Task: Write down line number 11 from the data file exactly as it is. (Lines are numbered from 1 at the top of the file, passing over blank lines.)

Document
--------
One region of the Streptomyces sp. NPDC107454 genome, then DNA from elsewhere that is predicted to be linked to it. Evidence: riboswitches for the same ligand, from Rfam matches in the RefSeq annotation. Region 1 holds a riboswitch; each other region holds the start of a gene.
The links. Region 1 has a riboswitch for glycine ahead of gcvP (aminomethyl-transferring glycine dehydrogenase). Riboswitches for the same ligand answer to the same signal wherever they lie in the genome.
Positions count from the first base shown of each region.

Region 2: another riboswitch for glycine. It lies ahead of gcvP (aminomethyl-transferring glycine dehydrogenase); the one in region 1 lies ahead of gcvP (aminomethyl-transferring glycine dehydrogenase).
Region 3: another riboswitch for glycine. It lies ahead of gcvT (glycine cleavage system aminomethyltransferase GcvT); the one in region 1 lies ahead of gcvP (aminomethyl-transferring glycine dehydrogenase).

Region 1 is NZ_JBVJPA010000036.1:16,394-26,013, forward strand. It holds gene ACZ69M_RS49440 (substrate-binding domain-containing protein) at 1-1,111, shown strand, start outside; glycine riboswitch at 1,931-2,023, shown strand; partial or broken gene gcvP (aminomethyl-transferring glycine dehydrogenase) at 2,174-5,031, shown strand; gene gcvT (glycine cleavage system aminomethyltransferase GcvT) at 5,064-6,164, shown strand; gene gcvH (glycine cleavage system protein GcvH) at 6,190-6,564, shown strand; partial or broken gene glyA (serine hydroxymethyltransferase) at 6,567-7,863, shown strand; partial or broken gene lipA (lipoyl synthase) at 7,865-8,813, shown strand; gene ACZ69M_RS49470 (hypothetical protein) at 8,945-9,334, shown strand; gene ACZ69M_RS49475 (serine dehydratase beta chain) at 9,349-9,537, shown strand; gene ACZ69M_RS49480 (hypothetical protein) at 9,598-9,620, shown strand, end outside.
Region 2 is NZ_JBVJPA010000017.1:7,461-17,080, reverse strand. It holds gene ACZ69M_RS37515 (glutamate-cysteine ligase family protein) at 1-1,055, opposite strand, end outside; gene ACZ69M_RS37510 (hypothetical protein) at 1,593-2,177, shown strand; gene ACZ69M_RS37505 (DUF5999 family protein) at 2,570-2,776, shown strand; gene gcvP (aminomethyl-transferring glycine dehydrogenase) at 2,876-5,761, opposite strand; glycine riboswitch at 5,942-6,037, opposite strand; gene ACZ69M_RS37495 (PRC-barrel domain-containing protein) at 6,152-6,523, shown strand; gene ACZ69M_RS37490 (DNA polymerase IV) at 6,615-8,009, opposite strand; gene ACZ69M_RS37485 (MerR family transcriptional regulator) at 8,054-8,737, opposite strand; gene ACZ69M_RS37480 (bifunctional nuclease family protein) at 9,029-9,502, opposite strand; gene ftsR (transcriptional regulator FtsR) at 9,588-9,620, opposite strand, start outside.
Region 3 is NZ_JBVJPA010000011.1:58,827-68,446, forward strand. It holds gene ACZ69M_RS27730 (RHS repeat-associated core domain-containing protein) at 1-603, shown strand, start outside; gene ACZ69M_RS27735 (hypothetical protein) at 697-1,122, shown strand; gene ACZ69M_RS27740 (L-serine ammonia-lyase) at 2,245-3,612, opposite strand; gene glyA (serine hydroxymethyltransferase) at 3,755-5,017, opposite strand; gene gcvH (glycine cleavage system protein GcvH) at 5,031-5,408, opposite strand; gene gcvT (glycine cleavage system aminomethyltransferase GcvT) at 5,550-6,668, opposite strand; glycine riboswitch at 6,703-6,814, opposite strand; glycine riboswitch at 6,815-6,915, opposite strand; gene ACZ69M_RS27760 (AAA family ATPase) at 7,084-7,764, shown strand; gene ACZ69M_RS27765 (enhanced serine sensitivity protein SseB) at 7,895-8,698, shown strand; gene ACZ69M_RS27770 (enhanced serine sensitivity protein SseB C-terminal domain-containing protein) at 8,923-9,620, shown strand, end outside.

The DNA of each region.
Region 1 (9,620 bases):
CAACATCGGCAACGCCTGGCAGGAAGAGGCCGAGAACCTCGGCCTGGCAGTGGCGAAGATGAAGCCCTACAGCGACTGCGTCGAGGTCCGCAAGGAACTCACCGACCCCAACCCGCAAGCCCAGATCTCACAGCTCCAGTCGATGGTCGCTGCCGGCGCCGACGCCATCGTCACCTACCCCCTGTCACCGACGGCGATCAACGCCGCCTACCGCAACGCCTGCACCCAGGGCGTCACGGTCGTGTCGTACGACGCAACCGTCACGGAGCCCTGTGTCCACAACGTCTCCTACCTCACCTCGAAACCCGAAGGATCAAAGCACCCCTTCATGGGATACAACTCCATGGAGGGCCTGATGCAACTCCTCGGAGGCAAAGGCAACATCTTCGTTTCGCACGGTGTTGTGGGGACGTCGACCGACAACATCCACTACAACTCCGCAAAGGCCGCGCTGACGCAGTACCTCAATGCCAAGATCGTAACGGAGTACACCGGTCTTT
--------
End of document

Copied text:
CAACATCGGCAACGCCTGGCAGGAAGAGGCCGAGAACCTCGGCCTGGCAGTGGCGAAGATGAAGCCCTACAGCGACTGCGTCGAGGTCCGCAAGGAACTCACCGACCCCAACCCGCAAGCCCAGATCTCACAGCTCCAGTCGATGGTCGCTGCCGGCGCCGACGCCATCGTCACCTACCCCCTGTCACCGACGGCGATCAACGCCGCCTACCGCAACGCCTGCACCCAGGGCGTCACGGTCGTGTCGTACGACGCAACCGTCACGGAGCCCTGTGTCCACAACGTCTCCTACCTCACCTCGAAACCCGAAGGATCAAAGCACCCCTTCATGGGATACAACTCCATGGAGGGCCTGATGCAACTCCTCGGAGGCAAAGGCAACATCTTCGTTTCGCACGGTGTTGTGGGGACGTCGACCGACAACATCCACTACAACTCCGCAAAGGCCGCGCTGACGCAGTACCTCAATGCCAAGATCGTAACGGAGTACACCGGTCTTT